For years tenants and advocates have been calling on the City of Vancouver to improve the living conditions in some of Vancouver’s most notorious Single Room Occupancy (SRO) hotels. Today, approximately 200 tenants of the Balmoral learned that instead of protecting them and making their home safe, the City is forcing them out of their homes as of June 12th, 2017.
The Balmoral is owned by the Sahota family, which owns several low-income residential buildings in the Lower Mainland. For decades, the City has been aware of the family’s track record of refusing to maintain their rental properties. The Sahota’s have become very wealthy by taking rent from tenants every month while allowing rodents and bugs to infest the beds and walls. These notorious landlords refuse to fix broken doors and walls, they allow the building structure to rot under tenants’ feet, and they retaliate against any tenant who dares complain.
The Balmoral is not an isolated case. In 2007, 81 tenants lost their homes on only three hours notice to vacate because the City failed to protect tenants against this predatory and abusive landlord. In spite of stagnating income assistance rates, skyrocketing rental costs, and almost non-existent vacancy rates, the City has continued to ignore the rot beneath their nose for years. As a result of the Downtown Eastside SRO Collaborative (DTES SROC) and Carnegie Community Action Project, whose tireless advocacy has shaken the City out of complacency, City staff have turned their attention once again to the myriad of maintenance violations in Sahota-owned buildings, but it is too little too late.
(Housing protest outside the Balmoral Hotel days before City officials announced tenants would have to leave)
The City claims to be “looking at every possible legal and regulatory tool [they] have available to force the Sahota family to improve the Balmoral.” What they have failed to do, however, is take action under their own authority to complete the necessary maintenance themselves. Vancouver’s Standards of Maintenance Bylaw (SOM) requires that all buildings be “maintained in a structurally sound condition so as to be capable of sustaining safely its own weight and any additional load to which it may be subjected through normal use.” Among many other infractions, this is precisely what the Sahotas—under the City’s watch—have failed to do for years.
So here’s the kicker: the City had the power to fix the Balmoral and ensure that tenants were protected long ago. Under the SOM “where any building or land does not comply with standards set out in this By-law, the Council may, by resolution, order that failure to remedy any default specified in such order within 60 days after service of such order, will result in the work being carried out by the City at the expense of the owner” [emphasis added]. This is a power they have refused to exercise, allowing this building to fall into further disrepair.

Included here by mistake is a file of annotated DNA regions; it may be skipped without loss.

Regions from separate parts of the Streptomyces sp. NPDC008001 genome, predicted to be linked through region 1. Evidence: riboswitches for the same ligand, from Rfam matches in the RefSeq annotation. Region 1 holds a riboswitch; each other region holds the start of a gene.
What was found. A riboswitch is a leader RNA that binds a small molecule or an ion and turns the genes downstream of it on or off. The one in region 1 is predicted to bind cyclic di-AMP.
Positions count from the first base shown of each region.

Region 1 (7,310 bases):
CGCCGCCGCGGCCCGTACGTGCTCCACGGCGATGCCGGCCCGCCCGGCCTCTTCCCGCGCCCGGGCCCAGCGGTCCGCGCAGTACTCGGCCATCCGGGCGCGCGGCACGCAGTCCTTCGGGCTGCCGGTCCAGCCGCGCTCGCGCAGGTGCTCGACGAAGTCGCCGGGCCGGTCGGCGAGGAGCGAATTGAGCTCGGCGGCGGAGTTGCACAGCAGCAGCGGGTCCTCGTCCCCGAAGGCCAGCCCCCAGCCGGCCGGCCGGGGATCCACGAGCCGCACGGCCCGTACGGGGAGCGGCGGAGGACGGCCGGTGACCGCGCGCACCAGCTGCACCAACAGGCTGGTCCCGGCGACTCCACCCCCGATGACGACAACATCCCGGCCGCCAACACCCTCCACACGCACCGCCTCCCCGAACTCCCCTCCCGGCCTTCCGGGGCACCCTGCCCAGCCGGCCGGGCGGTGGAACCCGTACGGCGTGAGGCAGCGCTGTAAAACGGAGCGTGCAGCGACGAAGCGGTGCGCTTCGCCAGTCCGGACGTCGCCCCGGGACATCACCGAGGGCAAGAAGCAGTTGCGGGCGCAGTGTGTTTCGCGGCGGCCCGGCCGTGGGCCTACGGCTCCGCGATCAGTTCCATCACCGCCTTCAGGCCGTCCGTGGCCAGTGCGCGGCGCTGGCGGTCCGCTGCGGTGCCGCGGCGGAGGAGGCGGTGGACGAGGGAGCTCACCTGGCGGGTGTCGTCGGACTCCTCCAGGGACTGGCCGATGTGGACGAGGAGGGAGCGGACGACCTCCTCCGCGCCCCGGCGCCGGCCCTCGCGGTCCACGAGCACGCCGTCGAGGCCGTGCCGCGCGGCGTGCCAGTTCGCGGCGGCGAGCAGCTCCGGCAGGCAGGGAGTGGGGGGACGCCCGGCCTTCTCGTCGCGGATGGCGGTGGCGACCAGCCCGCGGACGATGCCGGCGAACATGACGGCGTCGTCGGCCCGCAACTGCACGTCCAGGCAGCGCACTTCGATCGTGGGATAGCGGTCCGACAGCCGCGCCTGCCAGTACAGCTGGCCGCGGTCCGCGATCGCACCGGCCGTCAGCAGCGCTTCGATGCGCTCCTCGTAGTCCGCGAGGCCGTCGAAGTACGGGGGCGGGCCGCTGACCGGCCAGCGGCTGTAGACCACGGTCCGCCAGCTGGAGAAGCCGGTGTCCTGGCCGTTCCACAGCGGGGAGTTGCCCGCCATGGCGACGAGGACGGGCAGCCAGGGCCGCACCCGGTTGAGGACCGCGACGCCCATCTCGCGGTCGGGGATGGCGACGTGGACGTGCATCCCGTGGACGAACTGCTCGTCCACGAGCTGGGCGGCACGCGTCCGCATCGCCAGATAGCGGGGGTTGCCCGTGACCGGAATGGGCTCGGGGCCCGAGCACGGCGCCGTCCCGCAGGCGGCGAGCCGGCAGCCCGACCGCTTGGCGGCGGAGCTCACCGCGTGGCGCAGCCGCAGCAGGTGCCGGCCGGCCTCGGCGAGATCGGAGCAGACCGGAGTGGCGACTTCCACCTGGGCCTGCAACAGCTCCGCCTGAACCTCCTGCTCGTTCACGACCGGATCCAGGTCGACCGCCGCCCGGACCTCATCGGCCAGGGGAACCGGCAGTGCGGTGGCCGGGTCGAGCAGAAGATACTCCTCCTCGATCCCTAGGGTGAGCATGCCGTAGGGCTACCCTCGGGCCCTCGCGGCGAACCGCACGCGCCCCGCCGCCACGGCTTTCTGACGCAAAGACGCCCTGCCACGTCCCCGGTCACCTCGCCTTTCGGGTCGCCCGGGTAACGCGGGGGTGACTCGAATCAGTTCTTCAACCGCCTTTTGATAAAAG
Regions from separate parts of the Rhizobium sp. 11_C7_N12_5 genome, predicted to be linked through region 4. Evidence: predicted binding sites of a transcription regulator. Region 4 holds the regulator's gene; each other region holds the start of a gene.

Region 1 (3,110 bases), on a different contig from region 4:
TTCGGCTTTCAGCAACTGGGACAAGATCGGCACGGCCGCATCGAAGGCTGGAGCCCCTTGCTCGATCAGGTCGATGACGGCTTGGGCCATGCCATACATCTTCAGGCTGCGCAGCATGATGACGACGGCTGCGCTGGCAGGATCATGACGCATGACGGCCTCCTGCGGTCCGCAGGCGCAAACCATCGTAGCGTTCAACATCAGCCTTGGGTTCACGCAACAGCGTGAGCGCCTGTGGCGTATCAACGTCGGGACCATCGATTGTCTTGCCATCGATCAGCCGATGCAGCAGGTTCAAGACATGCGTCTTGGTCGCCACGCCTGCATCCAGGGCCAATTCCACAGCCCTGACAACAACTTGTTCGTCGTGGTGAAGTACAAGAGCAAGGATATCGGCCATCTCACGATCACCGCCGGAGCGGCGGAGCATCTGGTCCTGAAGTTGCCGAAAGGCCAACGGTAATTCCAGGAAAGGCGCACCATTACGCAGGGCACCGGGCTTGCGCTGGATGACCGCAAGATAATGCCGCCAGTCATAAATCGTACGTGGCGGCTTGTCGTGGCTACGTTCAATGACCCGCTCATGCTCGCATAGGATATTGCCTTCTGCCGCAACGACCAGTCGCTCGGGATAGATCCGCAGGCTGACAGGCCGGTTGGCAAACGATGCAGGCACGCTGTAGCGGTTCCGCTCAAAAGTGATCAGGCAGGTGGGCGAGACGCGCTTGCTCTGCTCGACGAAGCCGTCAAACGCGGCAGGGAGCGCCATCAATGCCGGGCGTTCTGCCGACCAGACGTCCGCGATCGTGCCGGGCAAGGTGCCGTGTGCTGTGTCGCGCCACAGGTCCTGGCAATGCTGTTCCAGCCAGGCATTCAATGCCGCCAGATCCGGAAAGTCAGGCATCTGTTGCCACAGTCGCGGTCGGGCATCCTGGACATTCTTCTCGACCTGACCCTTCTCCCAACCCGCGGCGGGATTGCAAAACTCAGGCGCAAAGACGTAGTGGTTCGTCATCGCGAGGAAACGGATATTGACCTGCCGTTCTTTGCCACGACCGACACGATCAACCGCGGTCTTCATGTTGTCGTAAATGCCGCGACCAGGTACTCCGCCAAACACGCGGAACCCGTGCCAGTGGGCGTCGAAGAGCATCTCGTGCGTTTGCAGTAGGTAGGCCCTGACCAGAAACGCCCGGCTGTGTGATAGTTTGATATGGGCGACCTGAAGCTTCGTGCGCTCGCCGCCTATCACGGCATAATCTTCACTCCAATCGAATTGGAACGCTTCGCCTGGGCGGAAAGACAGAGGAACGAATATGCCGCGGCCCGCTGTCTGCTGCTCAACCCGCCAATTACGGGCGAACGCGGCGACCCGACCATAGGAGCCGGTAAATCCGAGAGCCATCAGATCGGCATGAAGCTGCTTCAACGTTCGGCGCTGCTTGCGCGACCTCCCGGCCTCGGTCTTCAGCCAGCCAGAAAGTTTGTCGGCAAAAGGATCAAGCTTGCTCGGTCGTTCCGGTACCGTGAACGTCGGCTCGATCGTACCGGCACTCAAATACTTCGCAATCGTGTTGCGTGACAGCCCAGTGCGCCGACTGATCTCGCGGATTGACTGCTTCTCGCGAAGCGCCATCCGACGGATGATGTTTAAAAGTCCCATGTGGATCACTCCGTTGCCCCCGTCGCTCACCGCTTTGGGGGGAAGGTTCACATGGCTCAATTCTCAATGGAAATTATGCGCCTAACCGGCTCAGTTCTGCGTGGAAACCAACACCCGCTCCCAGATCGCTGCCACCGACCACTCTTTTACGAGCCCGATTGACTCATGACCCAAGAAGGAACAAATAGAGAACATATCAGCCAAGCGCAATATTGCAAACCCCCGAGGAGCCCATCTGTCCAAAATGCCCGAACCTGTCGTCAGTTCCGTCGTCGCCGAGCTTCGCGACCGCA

Housing Justice for all.
None of this is news to the City. All of the residents of the Clifton Hotel were evicted in 2014 after the City failed to take action to remedy the conditions in that building. The Clifton was ignored by the City for far too long, ultimately resulting in the need to vacate the building to complete structural repairs.
Now it is happening again, and 200 of Vancouver’s most vulnerable residents are at risk of imminent homelessness. The City has stated that it is the “owners’ legal obligation to support tenants with relocation under the Residential Tenancy Act,” but that “the City, BC Housing, Vancouver Coastal Health, tenant advocates, and other community partners will provide supplemental support to help tenants find alternate housing and get access to other supports.” For the record, owners have no legislated responsibilities whatsoever under the Residential Tenancy Act to support tenants with relocation.
Further, “supplemental support to help tenants find alternate housing and get access to other supports” means very little when tenants have only $375 a month for rent and Vancouver’s vacancy rate consistently hovers below one percent. At the time of publication the City has not responded to our request for details on what supports and housing will be offered to tenants.
(At a housing protest outside the Balmoral Hotel, residents demanded the Province and City pay for repairs and bill the owner)
It is well past time to heed the calls of advocates and take swift and concrete action. To address this crisis, the City must:
- Buy the Sahota buildings and make them safe
- Proactively complete necessary repairs and bill the cost back to the Sahotas
- Provide real and timely alternate housing (not shelter) for people being displaced
Relying on Vancouver’s most notorious slumlords to protect their tenants has not worked in the past, and it will not work in the future. The City of Vancouver has made the bold promise to end homelessness. It has constitutional, human rights, and civil law obligations to their constituents. And it is the City that should have acted years ago and that needs to act now.
Now is the time for bold and swift action to protect tenants, we cannot wait while tenants’ rooms rot out from under them.